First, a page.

There is no source of power on Naked Island, so the only way to power the radio equipment at the relay station is to create power locally. The maintainers of this station have done all they can to minimize the cost of operation, by putting up lots of solar panels and windmills. But the fact is these natural power sources aren't adequate, and the primary source of power is a propane-powered generator (which I heard from a distance). Worse, the propane has to be delivered by helicopter. All very expensive.

Someone got the idea to install a high-powered windmill, on a tall mast by itself, hoping this would alleviate the power problem and conserve the propane. This sort of approach must seem perfectly sensible until the wind starts to blow. In some unexpected high wind, the high-tech 1500-watt windmill lost its blades (see photo this page).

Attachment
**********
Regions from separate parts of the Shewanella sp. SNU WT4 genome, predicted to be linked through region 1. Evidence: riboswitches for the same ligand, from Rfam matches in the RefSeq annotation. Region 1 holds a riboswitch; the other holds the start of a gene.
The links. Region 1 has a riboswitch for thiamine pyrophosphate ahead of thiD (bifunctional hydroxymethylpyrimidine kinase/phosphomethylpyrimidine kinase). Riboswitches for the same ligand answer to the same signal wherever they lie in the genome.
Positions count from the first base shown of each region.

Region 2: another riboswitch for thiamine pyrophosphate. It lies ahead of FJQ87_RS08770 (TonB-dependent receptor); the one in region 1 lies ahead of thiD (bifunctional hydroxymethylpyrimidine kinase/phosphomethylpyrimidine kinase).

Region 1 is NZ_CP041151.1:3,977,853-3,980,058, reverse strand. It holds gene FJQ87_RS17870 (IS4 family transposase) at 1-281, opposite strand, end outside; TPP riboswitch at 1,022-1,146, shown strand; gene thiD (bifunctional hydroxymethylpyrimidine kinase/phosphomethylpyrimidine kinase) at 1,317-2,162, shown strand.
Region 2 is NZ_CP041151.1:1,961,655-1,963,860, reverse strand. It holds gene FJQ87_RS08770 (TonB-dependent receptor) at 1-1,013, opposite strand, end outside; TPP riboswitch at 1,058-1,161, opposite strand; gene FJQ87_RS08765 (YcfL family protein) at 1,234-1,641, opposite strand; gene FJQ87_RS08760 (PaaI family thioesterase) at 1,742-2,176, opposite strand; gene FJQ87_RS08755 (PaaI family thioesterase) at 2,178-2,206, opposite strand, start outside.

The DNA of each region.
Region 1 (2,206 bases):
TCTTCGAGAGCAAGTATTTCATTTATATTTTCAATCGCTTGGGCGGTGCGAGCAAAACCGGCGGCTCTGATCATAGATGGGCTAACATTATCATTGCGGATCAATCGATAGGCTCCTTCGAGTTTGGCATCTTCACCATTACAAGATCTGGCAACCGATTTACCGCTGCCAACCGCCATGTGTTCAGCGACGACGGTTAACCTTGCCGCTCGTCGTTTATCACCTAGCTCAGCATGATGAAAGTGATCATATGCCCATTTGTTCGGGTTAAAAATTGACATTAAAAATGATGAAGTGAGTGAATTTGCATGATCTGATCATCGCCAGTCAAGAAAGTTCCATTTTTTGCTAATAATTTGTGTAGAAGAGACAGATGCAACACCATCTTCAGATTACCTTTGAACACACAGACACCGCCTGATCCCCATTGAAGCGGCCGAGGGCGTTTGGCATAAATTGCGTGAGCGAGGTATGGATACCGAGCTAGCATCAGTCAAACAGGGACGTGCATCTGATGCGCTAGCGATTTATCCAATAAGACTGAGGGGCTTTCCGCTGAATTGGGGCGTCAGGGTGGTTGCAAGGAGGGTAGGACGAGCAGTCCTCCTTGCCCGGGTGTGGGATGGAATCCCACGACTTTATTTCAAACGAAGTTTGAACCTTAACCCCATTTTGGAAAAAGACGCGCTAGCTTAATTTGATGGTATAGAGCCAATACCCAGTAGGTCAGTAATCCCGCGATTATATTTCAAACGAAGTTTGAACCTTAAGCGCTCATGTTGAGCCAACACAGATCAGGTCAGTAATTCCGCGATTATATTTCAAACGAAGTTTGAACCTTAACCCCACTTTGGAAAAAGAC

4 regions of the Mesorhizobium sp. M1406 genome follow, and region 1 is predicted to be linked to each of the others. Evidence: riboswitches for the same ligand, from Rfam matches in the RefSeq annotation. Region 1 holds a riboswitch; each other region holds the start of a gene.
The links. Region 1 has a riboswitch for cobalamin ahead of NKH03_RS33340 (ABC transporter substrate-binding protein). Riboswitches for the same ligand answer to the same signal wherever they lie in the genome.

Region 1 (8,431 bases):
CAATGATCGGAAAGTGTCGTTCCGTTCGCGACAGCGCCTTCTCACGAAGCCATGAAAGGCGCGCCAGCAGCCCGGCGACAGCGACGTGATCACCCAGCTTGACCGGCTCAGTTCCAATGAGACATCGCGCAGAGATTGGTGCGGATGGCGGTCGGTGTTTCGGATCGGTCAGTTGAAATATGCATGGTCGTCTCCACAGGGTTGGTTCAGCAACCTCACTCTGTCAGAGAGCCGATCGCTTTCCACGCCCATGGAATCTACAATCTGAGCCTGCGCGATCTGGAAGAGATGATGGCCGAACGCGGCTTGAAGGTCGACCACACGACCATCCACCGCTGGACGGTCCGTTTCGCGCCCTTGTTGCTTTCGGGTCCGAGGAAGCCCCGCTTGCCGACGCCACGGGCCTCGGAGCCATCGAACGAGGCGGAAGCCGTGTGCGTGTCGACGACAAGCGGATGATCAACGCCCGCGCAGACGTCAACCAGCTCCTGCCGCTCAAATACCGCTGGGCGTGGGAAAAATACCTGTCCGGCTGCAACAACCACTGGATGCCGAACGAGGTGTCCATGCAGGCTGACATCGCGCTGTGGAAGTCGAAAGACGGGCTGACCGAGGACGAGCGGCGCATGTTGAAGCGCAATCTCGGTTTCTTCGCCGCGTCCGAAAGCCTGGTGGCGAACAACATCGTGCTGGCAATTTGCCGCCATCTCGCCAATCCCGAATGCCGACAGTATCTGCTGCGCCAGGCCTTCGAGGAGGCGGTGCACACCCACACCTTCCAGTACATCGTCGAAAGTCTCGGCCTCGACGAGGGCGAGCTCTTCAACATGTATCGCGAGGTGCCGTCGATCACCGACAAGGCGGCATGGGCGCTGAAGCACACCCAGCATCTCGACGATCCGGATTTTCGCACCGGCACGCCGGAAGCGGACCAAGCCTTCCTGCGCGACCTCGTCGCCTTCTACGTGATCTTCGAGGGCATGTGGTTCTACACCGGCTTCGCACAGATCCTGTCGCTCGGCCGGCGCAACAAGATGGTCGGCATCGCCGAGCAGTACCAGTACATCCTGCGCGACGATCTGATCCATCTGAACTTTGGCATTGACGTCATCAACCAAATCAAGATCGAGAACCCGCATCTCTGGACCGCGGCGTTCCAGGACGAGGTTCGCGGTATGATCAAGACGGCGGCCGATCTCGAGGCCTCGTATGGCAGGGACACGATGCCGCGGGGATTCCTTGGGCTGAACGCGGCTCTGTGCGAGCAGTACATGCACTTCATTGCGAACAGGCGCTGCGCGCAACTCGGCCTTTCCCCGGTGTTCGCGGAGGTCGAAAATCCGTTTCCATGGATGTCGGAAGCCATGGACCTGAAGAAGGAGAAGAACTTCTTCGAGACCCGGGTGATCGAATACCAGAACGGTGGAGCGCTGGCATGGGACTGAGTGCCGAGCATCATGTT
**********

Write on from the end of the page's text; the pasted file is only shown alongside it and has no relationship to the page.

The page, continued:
Generating Power

I can't resist another digression. I installed a windmill on my sailboat during my world sail, but I was barely able to keep it under control. It seemed as though the wind was always too strong or too weak. One reason windmills are such a difficult project is that the energy in wind is proportional to the square of wind velocity, so that 20 knots of wind delivers four times as much power as 10 knots. In practice this means windmills spend a lot of time not delivering any power at all, and then, when the wind finally does blow, they will suddenly throw their blades all over the countryside.

The solar panels at the relay station seemed adequate to the conditions, but I reminded myself that I was visiting on a sunny summer day, an infrequent occurrence, at a time of year when there is about 20 hours of daylight, a situation that reverses itself in winter. Also, even though the panels were fully illuminated in the summer sun (see picture), the propane generator was running full tilt. I realized this station wanted much more power than it could get from its immediate environment. It was a model for the human race.

This was a great hike, and a great day. It was a sunny day in what had been a very wet season, there was little wind, and I found a reasonable hiking route up to a nice view of Prince William Sound, I met a rock ptarmigan family, and I finally saw the relay station.